Wigtown Wednesdays are proving a popular way to meet the authors

From the personal to the national and international – the online Wigtown Wednesdays are a chance to explore change, renewal and even vice.

Wednesday, 17th February 2021, 11:22 am
Updated Wednesday, 17th February 2021, 4:53 pm
Katherine May lives by the sea in Whitstable and is an avid lover of the outdoors

The free online sessions, organised by Wigtown Festival Company (WFC), have been a popular way for audiences to engage with authors from many backgrounds as they explore a multitude of subjects.

WFC director Adrian Turpin said: “We created Wigtown Wednesdays in response to the first Covid lockdown – but they have really developed an identity of their own as a chance to hear some of today’s most interesting writers talk about their work, their ideas and their worlds.

“The line-up over the next few weeks will take us on everything from personal journeys of health and healing to the possible break up of Britain.”

On February 24, the emphasis on the personal as Katherine May talks about her book Wintering – which looks at how to survive life’s fallow periods, and the power of rest and retreat.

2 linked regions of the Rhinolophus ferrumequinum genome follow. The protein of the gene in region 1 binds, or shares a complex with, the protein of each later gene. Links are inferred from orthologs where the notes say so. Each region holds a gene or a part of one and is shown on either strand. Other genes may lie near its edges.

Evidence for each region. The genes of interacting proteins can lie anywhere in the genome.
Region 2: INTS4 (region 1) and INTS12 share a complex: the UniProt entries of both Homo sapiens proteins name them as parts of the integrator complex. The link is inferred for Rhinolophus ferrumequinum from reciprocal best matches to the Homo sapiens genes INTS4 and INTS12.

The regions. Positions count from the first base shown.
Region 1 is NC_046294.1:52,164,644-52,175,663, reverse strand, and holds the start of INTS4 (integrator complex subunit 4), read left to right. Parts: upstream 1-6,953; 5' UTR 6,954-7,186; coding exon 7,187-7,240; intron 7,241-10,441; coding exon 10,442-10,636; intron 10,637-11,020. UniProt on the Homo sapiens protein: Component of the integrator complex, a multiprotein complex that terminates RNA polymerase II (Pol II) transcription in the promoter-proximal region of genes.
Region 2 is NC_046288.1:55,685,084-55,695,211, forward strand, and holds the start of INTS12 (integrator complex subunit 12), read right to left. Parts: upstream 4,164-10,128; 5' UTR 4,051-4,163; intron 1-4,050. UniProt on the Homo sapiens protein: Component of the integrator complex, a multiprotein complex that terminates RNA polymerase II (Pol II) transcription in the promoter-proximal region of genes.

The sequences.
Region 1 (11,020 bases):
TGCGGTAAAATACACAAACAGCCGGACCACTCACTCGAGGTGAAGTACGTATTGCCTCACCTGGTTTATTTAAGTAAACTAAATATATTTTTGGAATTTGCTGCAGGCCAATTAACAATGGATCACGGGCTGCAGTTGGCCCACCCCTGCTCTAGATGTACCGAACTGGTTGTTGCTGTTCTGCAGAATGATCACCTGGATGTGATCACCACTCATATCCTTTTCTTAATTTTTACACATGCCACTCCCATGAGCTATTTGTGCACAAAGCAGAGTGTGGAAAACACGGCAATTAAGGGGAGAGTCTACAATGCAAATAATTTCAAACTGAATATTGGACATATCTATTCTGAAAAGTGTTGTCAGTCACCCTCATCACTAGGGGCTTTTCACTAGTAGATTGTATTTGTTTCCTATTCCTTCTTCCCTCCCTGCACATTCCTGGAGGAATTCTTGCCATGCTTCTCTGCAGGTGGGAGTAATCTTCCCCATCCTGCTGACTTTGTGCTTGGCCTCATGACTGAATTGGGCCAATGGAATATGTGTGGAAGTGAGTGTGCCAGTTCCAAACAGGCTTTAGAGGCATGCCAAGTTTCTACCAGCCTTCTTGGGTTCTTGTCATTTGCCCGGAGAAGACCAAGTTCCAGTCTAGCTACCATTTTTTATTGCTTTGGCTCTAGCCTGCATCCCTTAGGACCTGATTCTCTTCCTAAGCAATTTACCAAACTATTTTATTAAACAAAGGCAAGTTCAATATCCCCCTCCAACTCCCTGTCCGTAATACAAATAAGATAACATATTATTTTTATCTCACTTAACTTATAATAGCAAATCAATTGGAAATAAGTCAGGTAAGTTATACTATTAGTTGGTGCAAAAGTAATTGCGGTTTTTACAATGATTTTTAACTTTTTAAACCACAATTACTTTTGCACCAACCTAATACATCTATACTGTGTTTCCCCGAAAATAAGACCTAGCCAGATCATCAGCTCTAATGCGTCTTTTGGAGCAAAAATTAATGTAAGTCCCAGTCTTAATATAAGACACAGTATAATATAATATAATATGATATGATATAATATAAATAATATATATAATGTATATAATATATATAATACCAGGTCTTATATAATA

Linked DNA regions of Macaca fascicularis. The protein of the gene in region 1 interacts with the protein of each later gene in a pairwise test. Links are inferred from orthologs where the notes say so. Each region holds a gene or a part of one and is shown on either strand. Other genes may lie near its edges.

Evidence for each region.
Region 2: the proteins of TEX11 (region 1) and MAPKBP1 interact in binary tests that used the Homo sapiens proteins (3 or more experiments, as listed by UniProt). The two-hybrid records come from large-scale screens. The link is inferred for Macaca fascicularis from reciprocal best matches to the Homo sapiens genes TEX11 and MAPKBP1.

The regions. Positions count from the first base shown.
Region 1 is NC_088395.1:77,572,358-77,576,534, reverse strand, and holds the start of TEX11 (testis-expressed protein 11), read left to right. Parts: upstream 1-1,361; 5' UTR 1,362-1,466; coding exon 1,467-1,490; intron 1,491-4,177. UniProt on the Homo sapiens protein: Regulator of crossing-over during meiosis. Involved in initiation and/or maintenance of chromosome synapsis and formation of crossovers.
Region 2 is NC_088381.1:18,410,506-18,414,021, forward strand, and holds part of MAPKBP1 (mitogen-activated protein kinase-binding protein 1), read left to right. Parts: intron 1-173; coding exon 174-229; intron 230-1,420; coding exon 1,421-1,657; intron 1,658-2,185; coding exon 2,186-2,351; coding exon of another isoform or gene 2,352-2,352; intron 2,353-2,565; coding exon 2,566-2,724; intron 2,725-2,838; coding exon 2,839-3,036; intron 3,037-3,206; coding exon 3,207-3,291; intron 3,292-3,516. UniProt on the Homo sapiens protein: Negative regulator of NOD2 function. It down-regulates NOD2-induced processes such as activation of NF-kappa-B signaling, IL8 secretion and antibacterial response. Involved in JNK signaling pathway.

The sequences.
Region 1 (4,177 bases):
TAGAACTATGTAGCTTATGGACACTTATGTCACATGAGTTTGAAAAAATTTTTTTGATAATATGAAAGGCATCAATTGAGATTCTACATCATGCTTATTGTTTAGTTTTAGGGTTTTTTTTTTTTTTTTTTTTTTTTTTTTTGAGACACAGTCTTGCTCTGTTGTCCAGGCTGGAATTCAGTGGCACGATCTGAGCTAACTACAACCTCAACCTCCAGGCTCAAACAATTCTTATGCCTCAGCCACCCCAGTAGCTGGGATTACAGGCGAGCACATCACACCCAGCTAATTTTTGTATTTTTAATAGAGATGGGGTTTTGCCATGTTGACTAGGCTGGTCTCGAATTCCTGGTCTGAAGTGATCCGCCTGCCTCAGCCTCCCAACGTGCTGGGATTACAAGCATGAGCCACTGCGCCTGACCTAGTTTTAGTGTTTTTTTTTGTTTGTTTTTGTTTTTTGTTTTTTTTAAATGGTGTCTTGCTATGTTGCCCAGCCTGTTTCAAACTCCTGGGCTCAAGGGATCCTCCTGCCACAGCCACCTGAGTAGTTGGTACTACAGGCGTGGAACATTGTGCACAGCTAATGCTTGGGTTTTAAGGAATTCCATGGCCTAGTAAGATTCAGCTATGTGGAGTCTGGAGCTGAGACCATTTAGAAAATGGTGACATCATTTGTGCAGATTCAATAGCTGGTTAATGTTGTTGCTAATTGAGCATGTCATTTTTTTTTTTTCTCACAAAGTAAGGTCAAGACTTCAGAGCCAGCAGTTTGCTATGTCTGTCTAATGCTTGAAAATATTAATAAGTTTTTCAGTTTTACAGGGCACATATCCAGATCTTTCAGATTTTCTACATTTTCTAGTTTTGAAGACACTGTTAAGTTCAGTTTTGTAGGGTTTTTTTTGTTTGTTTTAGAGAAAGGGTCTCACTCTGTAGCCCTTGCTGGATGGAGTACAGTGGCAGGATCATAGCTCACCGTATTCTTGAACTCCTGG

Katherine shares her own year of wintering, and looks at the themes of illness, loss, grief, shame, career changes and parenting guilt.

She also discusses her travels to Norway and Iceland in pursuit of winter and to interview locals who have wintered in extreme ways.

On March 1 7 former Newsnight presenter Gavin Esler will talk about How Britain Ends - about the rise of English nationalism and the potential breakup of the United Kingdom.

It is a book about history, but also about the strange, complicated identity of Britishness. Gavin asks if there are still constitutional arrangements that might prevent the disintegration of the British state, or if that time has gone.

Then on March 31 there will be the chance to meet Samira Shackle, author of Karachi Vice.

This fast-paced debut novel reveals the complex and fascinating city of Karachi through the lives of its inhabitants.

As individual experiences unfold, so the bigger story of Karachi over the past decade: a period of great unrest and upheaval in which the Taliban arrive in Pakistan, is told.

Each session starts at 7pm , to learn more visit www.wigtownbookfestival.com.